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AT THE CENTER OF IT ALL

Trump’s Ukraine gambit threatened US national security

Kastur and Praacell
Ephrat Livni
"We stand with the Constitution."
  • Ephrat Livni
By Ephrat Livni

Senior reporter, law & politics, DC.

Washington DCPublished

Democratic members of the Ukrainian Congressional Caucus held a press conference at the Capitol today to discuss allegations that US president Donald Trump delayed the release of funds appropriated to Ukraine in an effort to convince its president, Volodymyr Zelensky, to do his bidding.

“This is a very serious moment,” Ohio Democrat Marcy Kaptur, caucus co-chair, said. “The president can’t make release of funds contingent on a favor. No matter what president Trump thinks, Congress has the power of the purse.”

Kaptur said that the only official explanation given for the nearly two-month lag in release of a $391 million allocation to Ukraine, intended to help the nation in the face of Russian aggression, was “interagency delay.” Now, however, she says the just-released notes of Trump’s phone conversation with Zelensky supports allegations that the American leader sought a personal favor—for Ukraine to investigate his political rival Joe Biden. She called for “full documentation” of the phone call and said Trump’s actions “offend the Constitution.”

The contents of that phone call is now the subject of an impeachment inquiry opened this week by the US House of Representatives.

Brendan Boyle of Pennsylvania called Trump’s request “criminal” and expressed disappointment with the president. But he pointed out that an important issue was being obscured in the discussion about his phone call with Zelensky. Trump’s acts represent a threat to national security, Boyle said, and the president ignored the important role Ukraine plays geopolitically. The Eastern European nation is fighting “a second war of independence” against Russia, Boyle explained. Without US support, he warned Eastern Europe’s borders will eventually be redrawn by Russia. That, Boyle argued, matters to the US.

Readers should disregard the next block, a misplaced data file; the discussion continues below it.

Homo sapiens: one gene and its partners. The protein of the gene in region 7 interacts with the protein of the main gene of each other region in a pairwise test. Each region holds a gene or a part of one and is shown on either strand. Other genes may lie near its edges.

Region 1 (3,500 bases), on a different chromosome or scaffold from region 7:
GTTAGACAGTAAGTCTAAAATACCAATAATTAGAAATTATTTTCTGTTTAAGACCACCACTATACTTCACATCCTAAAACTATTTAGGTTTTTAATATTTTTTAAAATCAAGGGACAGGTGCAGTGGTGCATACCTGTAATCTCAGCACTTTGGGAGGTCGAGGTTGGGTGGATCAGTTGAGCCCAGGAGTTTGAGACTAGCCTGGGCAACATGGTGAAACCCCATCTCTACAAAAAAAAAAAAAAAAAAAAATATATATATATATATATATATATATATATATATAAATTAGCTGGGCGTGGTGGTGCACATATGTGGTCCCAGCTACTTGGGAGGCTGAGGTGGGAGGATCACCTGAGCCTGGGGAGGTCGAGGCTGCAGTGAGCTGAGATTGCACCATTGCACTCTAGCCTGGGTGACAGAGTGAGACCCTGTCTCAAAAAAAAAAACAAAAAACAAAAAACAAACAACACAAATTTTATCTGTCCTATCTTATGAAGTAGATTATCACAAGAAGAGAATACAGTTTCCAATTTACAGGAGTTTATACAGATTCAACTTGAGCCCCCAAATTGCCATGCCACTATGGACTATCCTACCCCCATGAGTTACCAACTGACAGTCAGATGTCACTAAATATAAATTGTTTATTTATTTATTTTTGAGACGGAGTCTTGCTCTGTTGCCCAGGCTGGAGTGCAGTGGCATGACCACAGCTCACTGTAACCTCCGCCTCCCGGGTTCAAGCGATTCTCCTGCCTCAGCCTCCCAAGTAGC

Ukraine exists in an uncomfortable space. It is the geographic divide between the West and Russia. And, as such, the two have jostled over influence and control of Ukraine since its independence from the Soviet Union in 1991. As long as Ukraine stays within the sphere of influence of the West, Russia lacks a foothold in Europe.

Things got particularly messy beginning in 2014, when pro-democracy protests calling for Ukraine to align itself with Europe dislodged the Russian-backed and spectacularly corrupt former Ukrainian president, Viktor Yanukovych. Not long after, Russia annexed the Crimean Peninsula, formerly part of Ukraine. Russian-backed forces, meanwhile, began supporting Ukrainian separatists in an ongoing war for control of the eastern part of the country that has killed thousands. Ukraine has since relied on US funds to help its military fend them off. This conflict was the very subject of Zelensky’s speech today at the UN, where he pleaded for help from the international community.

Congressman Bill Prascell of New Jersey called Trump’s seeming attempt to release appropriated funds only if Ukraine complied with his personal request an “abuse of power the likes of which has not been seen in a long time. “We have two smoking guns in both our hands,” he said.

But Americans may not be as convinced as some of their representatives. As the caucus members spoke, one group of passersby expressed their support for Trump. Meanwhile, throughout the discussion, an elderly onlooker muttered unhappily. When Kaptur explained that the caucus was signaling with the press conference that it stands with Ukraine, the displeased observer called out to Kaptur, “You should stand with Trump.”

The congresswoman, looking slightly surprised, replied, “We stand with the Constitution.”

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